Whether you are bringing your more fragile outdoor plants inside when the seasonal temperatures drop, or you’re looking for ways to keep your always-indoor greenery healthy, there are some things to keep in mind when caring for your plants over the cold, low-light months of winter.
In general, the winter months see less light coming into the home, and the air inside is dry due to the running of furnaces and heaters. Dust builds up more quickly, and drafts come in every time there is an open door or window.
Depending on where you live, some of these concerns will be of greater or lesser concern, but in most parts of the world, winter brings some degree of seasonal change. This is also when plants tend to slow their growth, as well as their production of fruits and flowers, and do a bit of hibernating.
Plants: just like us!
11 Low Maintenance Houseplants
- Succulents, like jade plants, hens & chicks, and aloe vera
- Snake plant
- Air plant
9 Winter Plant Care Tips
If you want your plants to make it through the winter in top form, here are a few easy tips and tricks you can use to give them a helping hand (with a green-thumb!):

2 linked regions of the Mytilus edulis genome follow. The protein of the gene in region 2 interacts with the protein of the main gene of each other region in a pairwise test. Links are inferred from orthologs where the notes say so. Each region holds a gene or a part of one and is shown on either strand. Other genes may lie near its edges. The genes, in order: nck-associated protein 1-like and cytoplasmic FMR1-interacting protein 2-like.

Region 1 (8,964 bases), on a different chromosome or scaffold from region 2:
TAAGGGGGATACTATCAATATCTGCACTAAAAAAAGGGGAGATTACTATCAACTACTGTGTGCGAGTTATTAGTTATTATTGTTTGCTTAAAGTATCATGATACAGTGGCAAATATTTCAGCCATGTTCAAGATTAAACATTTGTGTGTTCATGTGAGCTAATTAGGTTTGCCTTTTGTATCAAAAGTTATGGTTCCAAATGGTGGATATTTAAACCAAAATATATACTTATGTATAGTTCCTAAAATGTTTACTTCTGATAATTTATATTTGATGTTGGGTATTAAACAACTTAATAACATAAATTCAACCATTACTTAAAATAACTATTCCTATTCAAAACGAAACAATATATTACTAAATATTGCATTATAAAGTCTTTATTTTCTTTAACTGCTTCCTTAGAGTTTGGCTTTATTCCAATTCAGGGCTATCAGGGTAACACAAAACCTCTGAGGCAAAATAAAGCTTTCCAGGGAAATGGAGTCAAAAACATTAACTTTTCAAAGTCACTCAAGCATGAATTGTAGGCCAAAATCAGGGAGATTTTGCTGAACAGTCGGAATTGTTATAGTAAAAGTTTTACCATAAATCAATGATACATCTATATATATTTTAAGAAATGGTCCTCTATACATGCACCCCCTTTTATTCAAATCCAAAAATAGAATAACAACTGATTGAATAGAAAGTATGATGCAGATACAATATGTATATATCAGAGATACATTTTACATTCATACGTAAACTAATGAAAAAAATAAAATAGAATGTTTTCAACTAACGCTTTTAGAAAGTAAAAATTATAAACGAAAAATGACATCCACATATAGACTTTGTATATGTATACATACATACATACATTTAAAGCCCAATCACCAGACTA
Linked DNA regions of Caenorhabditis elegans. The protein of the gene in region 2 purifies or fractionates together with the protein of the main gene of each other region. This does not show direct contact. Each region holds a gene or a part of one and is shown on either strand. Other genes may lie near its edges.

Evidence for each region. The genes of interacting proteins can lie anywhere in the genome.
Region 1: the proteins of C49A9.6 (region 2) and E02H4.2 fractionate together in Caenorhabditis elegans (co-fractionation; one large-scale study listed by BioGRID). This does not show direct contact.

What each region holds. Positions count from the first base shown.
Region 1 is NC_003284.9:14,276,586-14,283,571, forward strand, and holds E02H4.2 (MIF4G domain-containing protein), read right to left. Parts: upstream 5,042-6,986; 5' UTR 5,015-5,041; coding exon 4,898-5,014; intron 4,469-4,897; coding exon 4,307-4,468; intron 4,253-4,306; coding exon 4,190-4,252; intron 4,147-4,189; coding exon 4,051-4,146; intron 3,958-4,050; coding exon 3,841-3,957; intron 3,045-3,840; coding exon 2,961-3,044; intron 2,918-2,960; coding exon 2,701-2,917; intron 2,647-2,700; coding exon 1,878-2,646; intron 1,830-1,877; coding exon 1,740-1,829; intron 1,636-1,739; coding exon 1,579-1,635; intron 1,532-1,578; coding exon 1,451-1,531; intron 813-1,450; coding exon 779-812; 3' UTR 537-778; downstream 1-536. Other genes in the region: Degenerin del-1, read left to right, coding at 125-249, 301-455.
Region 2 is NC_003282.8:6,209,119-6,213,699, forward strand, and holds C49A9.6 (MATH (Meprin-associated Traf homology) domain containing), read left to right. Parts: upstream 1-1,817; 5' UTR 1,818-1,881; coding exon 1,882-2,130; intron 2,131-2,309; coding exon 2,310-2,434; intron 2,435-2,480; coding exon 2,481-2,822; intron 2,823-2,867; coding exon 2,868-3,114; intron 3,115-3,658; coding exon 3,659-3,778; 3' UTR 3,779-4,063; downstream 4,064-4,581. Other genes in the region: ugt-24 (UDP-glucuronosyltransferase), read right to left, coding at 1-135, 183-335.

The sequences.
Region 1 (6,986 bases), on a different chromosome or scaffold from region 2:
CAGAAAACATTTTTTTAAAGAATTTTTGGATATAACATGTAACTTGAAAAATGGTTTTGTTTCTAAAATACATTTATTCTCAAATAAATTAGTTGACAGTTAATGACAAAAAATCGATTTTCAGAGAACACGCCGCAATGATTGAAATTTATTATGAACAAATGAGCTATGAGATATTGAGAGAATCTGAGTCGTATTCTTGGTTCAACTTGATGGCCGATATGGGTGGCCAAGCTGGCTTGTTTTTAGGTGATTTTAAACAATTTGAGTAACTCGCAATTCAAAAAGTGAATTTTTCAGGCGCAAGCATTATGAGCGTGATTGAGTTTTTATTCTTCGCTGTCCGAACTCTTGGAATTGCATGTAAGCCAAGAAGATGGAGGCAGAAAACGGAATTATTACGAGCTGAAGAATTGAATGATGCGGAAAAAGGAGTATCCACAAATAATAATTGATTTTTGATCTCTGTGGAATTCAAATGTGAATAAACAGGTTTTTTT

1. Make sure your plants are getting enough light
When we shift seasons and there are fewer hours of daylight, your plants that may already be situated in lower light areas may need to be moved. Think about setting your plants in a part of your home that will have access to the most sunlight (south or west facing) if possible, even if this means that for a few months out of the year one room in your home turns into a bit of a nursery for most of your plant life.
Another option would be to supplement darker areas of your home with some additional artificial light (natural, full-spectrum lightbulbs are preferable, or you could always pick up one of those handy grow bulbs meant specifically for this purpose.) Shine some lights their way for at least 6-8 hours per day to see the best results.
2. Regulate your home temperature
In the cooler months (even moderately cooler can affect plant’s ability to thrive), you’ll need to ensure that the air is kept warm enough (no lower than about 60, maximum mid 70s). This means that if you head away on vacations over the winter and typically shut off your heat, you’d be best to lend out your plants to be minded in warmer homes!